Types of Asbestos Cancers
Exposure to asbestos has been directly linked to two types of cancers: lung cancer and mesothelioma, which is a rare but particularly aggressive cancer that affects the lining of the chest (pleural mesothelioma), the abdomen (peritoneal mesothelioma), or the heart (pericardial mesothelioma). The National Cancer Institute reports that there may also be an association between asbestos exposure and cancers of the throat, kidney, esophagus, gallbladder, colon, and intestine, though the evidence is not conclusive.
The chances of developing either type of asbestos cancer—lung cancer or mesothelioma— increase in relation to the amount of asbestos a person is exposed to and for how long a period of time they were exposed. However, researchers have found asbestos-related diseases including asbestos cancer in individuals who had only brief exposure to asbestos.
Asbestos Cancer: Mesothelioma
While relatively rare, with around 3,200 new cases reported in the U.S. each year, malignant mesothelioma is still a significant risk to people exposed to asbestos. Because mesothelioma symptoms are similar to those of other less serious diseases such as influenza or a bronchial infection, and because symptoms of the disease can take 40 years or more to appear after asbestos exposure, there is some concern about misdiagnosed mesothelioma cases and questions as to whether this asbestos cancer is underreported. However, it is agreed that asbestos exposure is the cause of mesothelioma.
When asbestos fibers are inhaled or swallowed, they can work their way to the mesothelium tissue that lines the lungs, abdomen, and heart, and result in one of three types of mesothelioma.
Unfortunately, mesothelioma cannot be cured with today's medical knowledge, and the average survival time after diagnosis is only one year. About 10 percent of people diagnosed with mesothelioma survive for more than five years.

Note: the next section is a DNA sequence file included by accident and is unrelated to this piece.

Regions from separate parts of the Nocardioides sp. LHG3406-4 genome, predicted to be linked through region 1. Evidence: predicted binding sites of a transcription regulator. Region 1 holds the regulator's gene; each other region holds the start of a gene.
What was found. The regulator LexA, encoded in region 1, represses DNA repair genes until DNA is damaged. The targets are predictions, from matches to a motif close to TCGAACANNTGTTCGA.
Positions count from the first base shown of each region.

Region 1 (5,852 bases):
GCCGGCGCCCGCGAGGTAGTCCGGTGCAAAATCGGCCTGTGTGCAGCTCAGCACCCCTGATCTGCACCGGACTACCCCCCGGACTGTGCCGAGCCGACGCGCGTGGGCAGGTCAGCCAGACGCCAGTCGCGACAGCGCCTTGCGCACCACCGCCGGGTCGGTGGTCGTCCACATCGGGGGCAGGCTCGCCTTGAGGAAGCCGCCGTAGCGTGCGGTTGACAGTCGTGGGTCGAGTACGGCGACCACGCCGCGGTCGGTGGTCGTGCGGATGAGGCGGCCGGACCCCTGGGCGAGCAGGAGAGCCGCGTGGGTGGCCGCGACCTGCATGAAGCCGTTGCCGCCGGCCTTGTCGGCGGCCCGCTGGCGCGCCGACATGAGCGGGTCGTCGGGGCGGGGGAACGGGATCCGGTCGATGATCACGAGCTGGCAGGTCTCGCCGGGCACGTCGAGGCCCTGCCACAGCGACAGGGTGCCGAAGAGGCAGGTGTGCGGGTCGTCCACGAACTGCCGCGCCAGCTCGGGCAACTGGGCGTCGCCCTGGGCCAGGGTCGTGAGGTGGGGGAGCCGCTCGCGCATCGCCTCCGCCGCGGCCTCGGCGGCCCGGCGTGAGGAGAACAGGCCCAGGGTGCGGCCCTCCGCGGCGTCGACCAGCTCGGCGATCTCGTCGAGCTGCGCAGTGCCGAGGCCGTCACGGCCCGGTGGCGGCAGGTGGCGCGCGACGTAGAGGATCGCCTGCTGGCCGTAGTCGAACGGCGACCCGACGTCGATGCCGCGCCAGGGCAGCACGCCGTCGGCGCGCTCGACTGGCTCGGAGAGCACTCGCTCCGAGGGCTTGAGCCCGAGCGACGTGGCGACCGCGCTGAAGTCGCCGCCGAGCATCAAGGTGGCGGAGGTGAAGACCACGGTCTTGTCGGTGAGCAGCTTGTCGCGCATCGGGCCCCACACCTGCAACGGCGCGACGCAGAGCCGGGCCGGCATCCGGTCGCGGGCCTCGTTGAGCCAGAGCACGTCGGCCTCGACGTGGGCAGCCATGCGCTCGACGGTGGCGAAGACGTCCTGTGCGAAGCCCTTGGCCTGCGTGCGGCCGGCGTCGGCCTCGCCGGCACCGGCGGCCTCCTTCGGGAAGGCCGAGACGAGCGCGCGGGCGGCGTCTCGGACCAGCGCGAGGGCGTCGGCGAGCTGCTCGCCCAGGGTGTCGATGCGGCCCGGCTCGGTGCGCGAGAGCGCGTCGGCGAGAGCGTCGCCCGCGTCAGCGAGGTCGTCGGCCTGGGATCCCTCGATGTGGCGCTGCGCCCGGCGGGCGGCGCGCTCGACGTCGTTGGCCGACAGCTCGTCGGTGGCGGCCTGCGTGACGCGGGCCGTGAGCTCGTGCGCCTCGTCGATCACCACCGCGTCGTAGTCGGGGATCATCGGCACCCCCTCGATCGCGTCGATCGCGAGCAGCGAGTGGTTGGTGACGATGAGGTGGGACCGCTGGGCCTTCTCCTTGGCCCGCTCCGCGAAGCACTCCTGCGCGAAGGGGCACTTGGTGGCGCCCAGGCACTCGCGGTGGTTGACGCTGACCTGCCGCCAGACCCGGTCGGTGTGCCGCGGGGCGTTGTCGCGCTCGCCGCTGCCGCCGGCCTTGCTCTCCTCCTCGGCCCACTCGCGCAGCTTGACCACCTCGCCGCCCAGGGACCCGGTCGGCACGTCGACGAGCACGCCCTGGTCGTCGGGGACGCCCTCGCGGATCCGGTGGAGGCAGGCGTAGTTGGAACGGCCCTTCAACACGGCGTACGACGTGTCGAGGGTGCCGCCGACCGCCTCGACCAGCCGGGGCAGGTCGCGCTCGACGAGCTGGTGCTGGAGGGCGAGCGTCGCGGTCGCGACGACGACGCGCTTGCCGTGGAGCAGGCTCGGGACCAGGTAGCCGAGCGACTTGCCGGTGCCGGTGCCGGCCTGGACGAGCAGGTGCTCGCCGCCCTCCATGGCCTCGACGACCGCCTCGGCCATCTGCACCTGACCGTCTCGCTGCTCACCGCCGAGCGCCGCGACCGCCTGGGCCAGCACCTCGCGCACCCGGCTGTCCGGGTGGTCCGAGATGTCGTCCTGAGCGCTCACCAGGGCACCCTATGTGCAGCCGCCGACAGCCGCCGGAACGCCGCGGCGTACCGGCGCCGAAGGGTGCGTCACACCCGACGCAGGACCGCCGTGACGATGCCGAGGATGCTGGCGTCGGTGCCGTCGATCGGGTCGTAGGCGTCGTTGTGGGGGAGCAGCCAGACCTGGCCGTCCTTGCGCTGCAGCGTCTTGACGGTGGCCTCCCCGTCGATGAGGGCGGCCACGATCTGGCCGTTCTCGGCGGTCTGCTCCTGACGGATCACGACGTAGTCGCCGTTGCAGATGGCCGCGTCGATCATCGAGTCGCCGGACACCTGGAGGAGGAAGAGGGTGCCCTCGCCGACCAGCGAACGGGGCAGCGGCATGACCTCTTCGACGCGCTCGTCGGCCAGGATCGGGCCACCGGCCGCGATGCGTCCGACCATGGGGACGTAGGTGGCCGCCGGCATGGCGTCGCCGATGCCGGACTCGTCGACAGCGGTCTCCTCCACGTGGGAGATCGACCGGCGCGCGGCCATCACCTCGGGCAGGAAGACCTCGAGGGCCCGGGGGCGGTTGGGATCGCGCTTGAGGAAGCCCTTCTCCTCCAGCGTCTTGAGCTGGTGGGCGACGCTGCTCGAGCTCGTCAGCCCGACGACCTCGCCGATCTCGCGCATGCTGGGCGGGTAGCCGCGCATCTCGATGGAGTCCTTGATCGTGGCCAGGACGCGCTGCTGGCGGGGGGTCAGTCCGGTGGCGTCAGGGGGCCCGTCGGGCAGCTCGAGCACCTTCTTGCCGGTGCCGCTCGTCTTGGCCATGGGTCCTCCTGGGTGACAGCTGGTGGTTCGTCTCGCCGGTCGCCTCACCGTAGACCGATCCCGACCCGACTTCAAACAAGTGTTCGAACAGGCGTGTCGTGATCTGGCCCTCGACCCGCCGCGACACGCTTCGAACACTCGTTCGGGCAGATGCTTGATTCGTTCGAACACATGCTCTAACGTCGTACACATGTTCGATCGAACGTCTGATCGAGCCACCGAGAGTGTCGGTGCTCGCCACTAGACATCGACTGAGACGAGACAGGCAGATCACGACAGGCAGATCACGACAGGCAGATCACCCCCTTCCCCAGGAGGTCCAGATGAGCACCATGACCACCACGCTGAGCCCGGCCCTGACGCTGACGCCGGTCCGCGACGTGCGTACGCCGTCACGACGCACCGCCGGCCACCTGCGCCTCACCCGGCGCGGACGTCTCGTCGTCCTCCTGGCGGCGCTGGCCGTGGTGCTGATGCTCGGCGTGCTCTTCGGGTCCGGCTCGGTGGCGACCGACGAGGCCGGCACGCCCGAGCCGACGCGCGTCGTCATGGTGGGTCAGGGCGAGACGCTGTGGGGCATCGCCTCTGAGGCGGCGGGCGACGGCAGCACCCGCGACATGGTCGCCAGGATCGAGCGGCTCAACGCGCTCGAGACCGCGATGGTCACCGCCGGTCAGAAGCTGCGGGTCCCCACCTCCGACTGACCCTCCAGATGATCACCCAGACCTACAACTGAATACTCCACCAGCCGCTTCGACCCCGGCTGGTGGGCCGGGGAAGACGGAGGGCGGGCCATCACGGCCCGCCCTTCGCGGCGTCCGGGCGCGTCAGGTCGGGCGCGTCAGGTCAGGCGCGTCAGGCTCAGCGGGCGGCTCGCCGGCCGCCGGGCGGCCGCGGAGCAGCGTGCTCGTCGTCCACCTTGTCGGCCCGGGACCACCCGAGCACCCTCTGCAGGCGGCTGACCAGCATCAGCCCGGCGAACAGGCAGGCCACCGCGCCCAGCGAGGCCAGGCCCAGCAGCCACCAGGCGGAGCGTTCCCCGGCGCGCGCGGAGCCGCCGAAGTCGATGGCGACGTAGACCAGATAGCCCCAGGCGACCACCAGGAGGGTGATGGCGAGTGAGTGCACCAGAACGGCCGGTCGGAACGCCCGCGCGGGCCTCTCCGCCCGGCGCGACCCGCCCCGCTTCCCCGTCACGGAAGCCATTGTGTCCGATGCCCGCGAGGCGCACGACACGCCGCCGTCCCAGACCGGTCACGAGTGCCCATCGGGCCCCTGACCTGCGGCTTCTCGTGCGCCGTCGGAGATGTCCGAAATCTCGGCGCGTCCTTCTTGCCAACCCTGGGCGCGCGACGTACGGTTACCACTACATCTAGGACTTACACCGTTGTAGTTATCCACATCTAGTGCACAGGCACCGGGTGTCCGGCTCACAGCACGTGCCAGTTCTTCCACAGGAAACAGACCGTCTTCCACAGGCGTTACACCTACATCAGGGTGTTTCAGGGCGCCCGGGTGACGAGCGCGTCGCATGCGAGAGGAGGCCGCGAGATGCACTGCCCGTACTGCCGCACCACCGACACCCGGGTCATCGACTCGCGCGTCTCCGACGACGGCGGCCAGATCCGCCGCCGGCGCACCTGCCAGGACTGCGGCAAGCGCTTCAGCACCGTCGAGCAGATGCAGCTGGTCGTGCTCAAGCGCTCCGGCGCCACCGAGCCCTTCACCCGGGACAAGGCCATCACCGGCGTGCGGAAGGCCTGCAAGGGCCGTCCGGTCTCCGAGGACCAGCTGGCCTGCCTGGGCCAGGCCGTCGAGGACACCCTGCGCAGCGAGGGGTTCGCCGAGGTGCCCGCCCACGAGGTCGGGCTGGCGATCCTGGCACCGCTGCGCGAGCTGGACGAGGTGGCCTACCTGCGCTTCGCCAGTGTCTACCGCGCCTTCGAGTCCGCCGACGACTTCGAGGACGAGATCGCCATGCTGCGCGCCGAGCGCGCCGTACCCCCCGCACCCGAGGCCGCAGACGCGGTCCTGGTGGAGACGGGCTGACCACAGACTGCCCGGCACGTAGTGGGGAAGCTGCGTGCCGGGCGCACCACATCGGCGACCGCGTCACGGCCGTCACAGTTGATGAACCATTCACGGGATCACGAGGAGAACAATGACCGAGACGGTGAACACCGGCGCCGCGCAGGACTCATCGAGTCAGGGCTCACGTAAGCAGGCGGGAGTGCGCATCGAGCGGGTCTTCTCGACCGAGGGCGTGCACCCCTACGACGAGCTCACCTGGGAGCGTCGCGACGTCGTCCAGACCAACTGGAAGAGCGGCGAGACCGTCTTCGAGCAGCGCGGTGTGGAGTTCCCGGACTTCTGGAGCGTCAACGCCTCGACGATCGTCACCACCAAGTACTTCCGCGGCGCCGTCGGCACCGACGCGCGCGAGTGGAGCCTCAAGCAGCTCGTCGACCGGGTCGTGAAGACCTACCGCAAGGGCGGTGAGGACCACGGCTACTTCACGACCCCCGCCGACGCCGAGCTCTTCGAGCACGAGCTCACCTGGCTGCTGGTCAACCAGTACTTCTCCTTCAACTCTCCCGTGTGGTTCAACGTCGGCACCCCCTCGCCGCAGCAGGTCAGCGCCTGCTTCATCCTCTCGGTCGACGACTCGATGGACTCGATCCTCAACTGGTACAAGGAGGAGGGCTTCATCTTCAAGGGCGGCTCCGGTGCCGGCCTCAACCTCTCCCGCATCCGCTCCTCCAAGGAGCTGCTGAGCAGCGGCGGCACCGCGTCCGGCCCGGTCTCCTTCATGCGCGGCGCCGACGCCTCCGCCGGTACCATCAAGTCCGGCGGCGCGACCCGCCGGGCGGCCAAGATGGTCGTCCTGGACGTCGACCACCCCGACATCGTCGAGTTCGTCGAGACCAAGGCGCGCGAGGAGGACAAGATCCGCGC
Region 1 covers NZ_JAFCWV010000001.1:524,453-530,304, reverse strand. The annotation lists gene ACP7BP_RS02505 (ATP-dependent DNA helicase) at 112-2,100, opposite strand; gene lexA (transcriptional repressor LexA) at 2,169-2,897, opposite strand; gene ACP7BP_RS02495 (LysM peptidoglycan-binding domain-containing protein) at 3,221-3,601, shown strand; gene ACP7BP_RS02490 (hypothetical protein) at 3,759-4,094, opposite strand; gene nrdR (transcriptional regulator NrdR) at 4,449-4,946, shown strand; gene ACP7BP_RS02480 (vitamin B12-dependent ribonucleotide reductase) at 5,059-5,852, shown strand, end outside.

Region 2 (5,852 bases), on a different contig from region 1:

Asbestos-Related Lung Cancer
Asbestos exposure can be a factor in developing either of the two most common types of lung cancer: small-cell lung cancer and non small-cell lung cancer. Non small-cell lung cancer accounts for 85-90 percent of lung cancers.
The average man in the U.S. has a one in 12 chance of getting lung cancer and the average woman a one in 16 chance. Asbestos workers, however, are about seven times more likely to die of lung cancer than the general population. And asbestos workers who smoke have a 50-90 times greater chance of getting lung cancer than the general population.
Most asbestos-induced lung cancer forms in the lining of the bronchi, the air tubes within the lungs. However, lung cancer can also begin in other areas of the pulmonary system. Although asbestos lung cancer usually develops slowly and may not appear until many years after exposure to asbestos, once it does occur, cancerous cells can metastasize, or spread to other parts of the body. Patients with early-stage asbestos-induced lung cancer often display no symptoms.
The prognosis for either type of lung cancer is poor. Nearly 60 percent of patients diagnosed with lung cancer die within one year, and nearly 75 percent die within two years. About 16 percent of people diagnosed with non small-cell lung cancer survive the disease for more than five years; only about six percent of those diagnosed with small-cell lung cancer survive more than five years.
If you or a loved one has a history of asbestos exposure and have been diagnosed with mesothelioma or lung cancer, you may want to consider taking legal action against the companies whose asbestos-containing products led to your exposure.
Call Sokolove Law today for a free case evaluation.